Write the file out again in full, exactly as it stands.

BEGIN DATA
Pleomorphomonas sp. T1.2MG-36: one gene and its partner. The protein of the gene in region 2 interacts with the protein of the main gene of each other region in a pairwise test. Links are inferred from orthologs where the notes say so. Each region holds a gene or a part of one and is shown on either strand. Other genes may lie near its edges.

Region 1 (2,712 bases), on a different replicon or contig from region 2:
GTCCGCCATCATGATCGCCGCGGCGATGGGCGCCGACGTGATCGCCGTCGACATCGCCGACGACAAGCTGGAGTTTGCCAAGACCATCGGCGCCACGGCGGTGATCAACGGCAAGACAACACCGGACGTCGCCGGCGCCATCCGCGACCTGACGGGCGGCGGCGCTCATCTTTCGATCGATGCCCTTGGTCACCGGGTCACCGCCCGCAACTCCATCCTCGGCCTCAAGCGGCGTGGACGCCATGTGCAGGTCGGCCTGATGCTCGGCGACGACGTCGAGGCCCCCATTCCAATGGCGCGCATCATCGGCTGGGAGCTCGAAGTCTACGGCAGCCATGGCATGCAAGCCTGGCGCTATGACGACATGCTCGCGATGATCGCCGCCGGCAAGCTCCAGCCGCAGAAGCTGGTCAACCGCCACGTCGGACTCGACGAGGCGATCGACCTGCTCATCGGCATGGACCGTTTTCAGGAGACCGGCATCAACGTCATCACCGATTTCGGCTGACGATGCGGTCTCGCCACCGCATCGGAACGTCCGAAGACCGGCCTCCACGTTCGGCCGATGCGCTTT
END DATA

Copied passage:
Pleomorphomonas sp. T1.2MG-36: one gene and its partner. The protein of the gene in region 2 interacts with the protein of the main gene of each other region in a pairwise test. Links are inferred from orthologs where the notes say so. Each region holds a gene or a part of one and is shown on either strand. Other genes may lie near its edges.

Region 1 (2,712 bases), on a different replicon or contig from region 2:
GTCCGCCATCATGATCGCCGCGGCGATGGGCGCCGACGTGATCGCCGTCGACATCGCCGACGACAAGCTGGAGTTTGCCAAGACCATCGGCGCCACGGCGGTGATCAACGGCAAGACAACACCGGACGTCGCCGGCGCCATCCGCGACCTGACGGGCGGCGGCGCTCATCTTTCGATCGATGCCCTTGGTCACCGGGTCACCGCCCGCAACTCCATCCTCGGCCTCAAGCGGCGTGGACGCCATGTGCAGGTCGGCCTGATGCTCGGCGACGACGTCGAGGCCCCCATTCCAATGGCGCGCATCATCGGCTGGGAGCTCGAAGTCTACGGCAGCCATGGCATGCAAGCCTGGCGCTATGACGACATGCTCGCGATGATCGCCGCCGGCAAGCTCCAGCCGCAGAAGCTGGTCAACCGCCACGTCGGACTCGACGAGGCGATCGACCTGCTCATCGGCATGGACCGTTTTCAGGAGACCGGCATCAACGTCATCACCGATTTCGGCTGACGATGCGGTCTCGCCACCGCATCGGAACGTCCGAAGACCGGCCTCCACGTTCGGCCGATGCGCTTT